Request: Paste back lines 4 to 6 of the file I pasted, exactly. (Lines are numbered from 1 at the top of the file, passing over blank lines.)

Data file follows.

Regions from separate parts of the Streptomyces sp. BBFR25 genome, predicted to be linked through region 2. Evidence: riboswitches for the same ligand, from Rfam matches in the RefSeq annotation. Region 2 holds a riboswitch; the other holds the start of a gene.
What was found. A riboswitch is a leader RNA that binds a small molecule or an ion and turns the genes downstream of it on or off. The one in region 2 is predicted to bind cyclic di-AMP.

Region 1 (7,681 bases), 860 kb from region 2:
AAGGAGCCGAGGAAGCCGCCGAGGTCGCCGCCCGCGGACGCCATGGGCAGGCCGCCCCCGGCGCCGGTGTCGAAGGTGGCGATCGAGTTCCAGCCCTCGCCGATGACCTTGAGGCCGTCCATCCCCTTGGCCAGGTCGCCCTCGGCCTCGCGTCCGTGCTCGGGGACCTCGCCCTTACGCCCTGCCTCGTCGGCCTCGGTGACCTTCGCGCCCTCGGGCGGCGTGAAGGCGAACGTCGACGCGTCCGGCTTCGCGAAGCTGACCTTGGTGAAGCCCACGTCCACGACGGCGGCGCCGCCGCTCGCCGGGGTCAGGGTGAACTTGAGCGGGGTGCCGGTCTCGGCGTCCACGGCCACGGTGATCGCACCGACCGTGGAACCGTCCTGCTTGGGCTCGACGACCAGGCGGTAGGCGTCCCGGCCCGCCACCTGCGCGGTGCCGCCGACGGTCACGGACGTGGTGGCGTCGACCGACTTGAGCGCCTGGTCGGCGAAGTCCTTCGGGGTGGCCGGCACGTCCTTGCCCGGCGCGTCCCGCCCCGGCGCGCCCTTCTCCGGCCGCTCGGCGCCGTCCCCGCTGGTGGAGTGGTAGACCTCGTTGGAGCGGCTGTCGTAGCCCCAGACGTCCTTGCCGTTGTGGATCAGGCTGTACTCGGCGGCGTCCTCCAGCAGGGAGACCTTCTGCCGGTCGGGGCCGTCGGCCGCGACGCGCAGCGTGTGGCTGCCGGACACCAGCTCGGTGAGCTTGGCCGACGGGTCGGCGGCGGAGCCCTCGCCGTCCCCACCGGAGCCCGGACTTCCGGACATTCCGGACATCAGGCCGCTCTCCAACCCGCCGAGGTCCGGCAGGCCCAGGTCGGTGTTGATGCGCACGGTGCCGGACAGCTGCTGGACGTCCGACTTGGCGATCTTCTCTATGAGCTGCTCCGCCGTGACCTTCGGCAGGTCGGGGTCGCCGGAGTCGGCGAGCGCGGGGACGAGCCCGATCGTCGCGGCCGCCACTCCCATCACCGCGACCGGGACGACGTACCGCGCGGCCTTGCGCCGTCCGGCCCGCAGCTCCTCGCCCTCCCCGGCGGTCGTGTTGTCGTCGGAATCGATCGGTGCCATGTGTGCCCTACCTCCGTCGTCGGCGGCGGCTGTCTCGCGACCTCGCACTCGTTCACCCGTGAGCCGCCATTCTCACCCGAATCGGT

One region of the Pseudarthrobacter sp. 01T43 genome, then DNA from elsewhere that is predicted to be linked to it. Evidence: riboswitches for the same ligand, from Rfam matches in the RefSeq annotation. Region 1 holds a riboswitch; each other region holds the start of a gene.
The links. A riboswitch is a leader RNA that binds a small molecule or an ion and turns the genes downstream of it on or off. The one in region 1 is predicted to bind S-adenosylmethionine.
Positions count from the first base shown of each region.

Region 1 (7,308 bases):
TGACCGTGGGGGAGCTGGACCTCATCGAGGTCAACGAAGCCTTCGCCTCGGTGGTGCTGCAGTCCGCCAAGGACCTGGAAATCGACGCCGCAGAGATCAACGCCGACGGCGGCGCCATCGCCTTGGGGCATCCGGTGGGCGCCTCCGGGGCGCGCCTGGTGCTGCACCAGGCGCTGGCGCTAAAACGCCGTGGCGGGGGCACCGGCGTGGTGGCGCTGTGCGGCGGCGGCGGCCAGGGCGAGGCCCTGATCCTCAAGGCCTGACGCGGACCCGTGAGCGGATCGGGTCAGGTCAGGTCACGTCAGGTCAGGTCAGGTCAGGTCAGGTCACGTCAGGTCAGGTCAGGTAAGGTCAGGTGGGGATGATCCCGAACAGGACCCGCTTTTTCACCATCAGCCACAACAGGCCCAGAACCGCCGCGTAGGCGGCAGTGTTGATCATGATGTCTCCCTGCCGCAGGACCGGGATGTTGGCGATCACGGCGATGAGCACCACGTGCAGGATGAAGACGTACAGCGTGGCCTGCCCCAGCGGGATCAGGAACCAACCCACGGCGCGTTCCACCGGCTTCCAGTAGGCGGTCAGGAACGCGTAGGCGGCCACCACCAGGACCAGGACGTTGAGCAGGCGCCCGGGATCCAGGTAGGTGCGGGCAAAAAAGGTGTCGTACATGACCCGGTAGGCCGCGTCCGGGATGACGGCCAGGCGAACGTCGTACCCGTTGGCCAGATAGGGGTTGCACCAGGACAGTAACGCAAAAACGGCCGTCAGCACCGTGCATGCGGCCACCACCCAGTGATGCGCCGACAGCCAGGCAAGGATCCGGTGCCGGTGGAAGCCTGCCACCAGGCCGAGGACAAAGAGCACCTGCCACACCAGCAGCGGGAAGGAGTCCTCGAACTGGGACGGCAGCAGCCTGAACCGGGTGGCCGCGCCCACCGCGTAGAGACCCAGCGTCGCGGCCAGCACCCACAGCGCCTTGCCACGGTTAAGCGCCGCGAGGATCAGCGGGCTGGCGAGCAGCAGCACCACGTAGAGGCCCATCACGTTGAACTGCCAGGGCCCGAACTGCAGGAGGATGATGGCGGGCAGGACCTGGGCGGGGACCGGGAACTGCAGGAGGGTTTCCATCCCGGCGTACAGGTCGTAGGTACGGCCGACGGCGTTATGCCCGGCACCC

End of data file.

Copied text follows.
AAGGAGCCGAGGAAGCCGCCGAGGTCGCCGCCCGCGGACGCCATGGGCAGGCCGCCCCCGGCGCCGGTGTCGAAGGTGGCGATCGAGTTCCAGCCCTCGCCGATGACCTTGAGGCCGTCCATCCCCTTGGCCAGGTCGCCCTCGGCCTCGCGTCCGTGCTCGGGGACCTCGCCCTTACGCCCTGCCTCGTCGGCCTCGGTGACCTTCGCGCCCTCGGGCGGCGTGAAGGCGAACGTCGACGCGTCCGGCTTCGCGAAGCTGACCTTGGTGAAGCCCACGTCCACGACGGCGGCGCCGCCGCTCGCCGGGGTCAGGGTGAACTTGAGCGGGGTGCCGGTCTCGGCGTCCACGGCCACGGTGATCGCACCGACCGTGGAACCGTCCTGCTTGGGCTCGACGACCAGGCGGTAGGCGTCCCGGCCCGCCACCTGCGCGGTGCCGCCGACGGTCACGGACGTGGTGGCGTCGACCGACTTGAGCGCCTGGTCGGCGAAGTCCTTCGGGGTGGCCGGCACGTCCTTGCCCGGCGCGTCCCGCCCCGGCGCGCCCTTCTCCGGCCGCTCGGCGCCGTCCCCGCTGGTGGAGTGGTAGACCTCGTTGGAGCGGCTGTCGTAGCCCCAGACGTCCTTGCCGTTGTGGATCAGGCTGTACTCGGCGGCGTCCTCCAGCAGGGAGACCTTCTGCCGGTCGGGGCCGTCGGCCGCGACGCGCAGCGTGTGGCTGCCGGACACCAGCTCGGTGAGCTTGGCCGACGGGTCGGCGGCGGAGCCCTCGCCGTCCCCACCGGAGCCCGGACTTCCGGACATTCCGGACATCAGGCCGCTCTCCAACCCGCCGAGGTCCGGCAGGCCCAGGTCGGTGTTGATGCGCACGGTGCCGGACAGCTGCTGGACGTCCGACTTGGCGATCTTCTCTATGAGCTGCTCCGCCGTGACCTTCGGCAGGTCGGGGTCGCCGGAGTCGGCGAGCGCGGGGACGAGCCCGATCGTCGCGGCCGCCACTCCCATCACCGCGACCGGGACGACGTACCGCGCGGCCTTGCGCCGTCCGGCCCGCAGCTCCTCGCCCTCCCCGGCGGTCGTGTTGTCGTCGGAATCGATCGGTGCCATGTGTGCCCTACCTCCGTCGTCGGCGGCGGCTGTCTCGCGACCTCGCACTCGTTCACCCGTGAGCCGCCATTCTCACCCGAATCGGT

One region of the Pseudarthrobacter sp. 01T43 genome, then DNA from elsewhere that is predicted to be linked to it. Evidence: riboswitches for the same ligand, from Rfam matches in the RefSeq annotation. Region 1 holds a riboswitch; each other region holds the start of a gene.
The links. A riboswitch is a leader RNA that binds a small molecule or an ion and turns the genes downstream of it on or off. The one in region 1 is predicted to bind S-adenosylmethionine.